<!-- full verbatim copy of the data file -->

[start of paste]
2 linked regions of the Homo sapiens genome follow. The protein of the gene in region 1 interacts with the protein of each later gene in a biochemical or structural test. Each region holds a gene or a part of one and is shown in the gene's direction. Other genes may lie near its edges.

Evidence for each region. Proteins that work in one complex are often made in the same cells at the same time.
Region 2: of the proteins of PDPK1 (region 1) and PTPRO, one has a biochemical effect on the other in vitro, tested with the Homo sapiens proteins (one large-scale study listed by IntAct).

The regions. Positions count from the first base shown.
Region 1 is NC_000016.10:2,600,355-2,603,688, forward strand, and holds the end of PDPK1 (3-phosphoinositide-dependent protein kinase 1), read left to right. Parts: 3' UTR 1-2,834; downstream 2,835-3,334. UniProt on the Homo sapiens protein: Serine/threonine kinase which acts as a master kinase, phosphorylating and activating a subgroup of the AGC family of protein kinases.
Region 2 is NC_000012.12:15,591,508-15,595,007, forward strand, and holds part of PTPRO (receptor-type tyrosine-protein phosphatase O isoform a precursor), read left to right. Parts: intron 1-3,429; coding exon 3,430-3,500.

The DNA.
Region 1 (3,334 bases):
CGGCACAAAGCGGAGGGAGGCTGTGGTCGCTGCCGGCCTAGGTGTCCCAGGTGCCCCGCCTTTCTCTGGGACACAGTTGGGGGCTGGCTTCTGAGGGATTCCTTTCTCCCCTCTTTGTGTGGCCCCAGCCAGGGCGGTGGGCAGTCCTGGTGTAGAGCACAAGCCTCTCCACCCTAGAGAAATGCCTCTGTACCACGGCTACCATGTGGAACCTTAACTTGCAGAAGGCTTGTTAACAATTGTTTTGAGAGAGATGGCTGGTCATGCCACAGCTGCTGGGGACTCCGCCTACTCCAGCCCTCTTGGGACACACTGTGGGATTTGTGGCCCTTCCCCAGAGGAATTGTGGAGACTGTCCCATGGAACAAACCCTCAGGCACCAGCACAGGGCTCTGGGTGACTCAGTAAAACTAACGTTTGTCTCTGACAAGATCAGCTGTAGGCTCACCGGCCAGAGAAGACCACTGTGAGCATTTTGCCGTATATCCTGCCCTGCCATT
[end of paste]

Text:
2 linked regions of the Homo sapiens genome follow. The protein of the gene in region 1 interacts with the protein of each later gene in a biochemical or structural test. Each region holds a gene or a part of one and is shown in the gene's direction. Other genes may lie near its edges.

Evidence for each region. Proteins that work in one complex are often made in the same cells at the same time.
Region 2: of the proteins of PDPK1 (region 1) and PTPRO, one has a biochemical effect on the other in vitro, tested with the Homo sapiens proteins (one large-scale study listed by IntAct).

The regions. Positions count from the first base shown.
Region 1 is NC_000016.10:2,600,355-2,603,688, forward strand, and holds the end of PDPK1 (3-phosphoinositide-dependent protein kinase 1), read left to right. Parts: 3' UTR 1-2,834; downstream 2,835-3,334. UniProt on the Homo sapiens protein: Serine/threonine kinase which acts as a master kinase, phosphorylating and activating a subgroup of the AGC family of protein kinases.
Region 2 is NC_000012.12:15,591,508-15,595,007, forward strand, and holds part of PTPRO (receptor-type tyrosine-protein phosphatase O isoform a precursor), read left to right. Parts: intron 1-3,429; coding exon 3,430-3,500.

The DNA.
Region 1 (3,334 bases):
CGGCACAAAGCGGAGGGAGGCTGTGGTCGCTGCCGGCCTAGGTGTCCCAGGTGCCCCGCCTTTCTCTGGGACACAGTTGGGGGCTGGCTTCTGAGGGATTCCTTTCTCCCCTCTTTGTGTGGCCCCAGCCAGGGCGGTGGGCAGTCCTGGTGTAGAGCACAAGCCTCTCCACCCTAGAGAAATGCCTCTGTACCACGGCTACCATGTGGAACCTTAACTTGCAGAAGGCTTGTTAACAATTGTTTTGAGAGAGATGGCTGGTCATGCCACAGCTGCTGGGGACTCCGCCTACTCCAGCCCTCTTGGGACACACTGTGGGATTTGTGGCCCTTCCCCAGAGGAATTGTGGAGACTGTCCCATGGAACAAACCCTCAGGCACCAGCACAGGGCTCTGGGTGACTCAGTAAAACTAACGTTTGTCTCTGACAAGATCAGCTGTAGGCTCACCGGCCAGAGAAGACCACTGTGAGCATTTTGCCGTATATCCTGCCCTGCCATT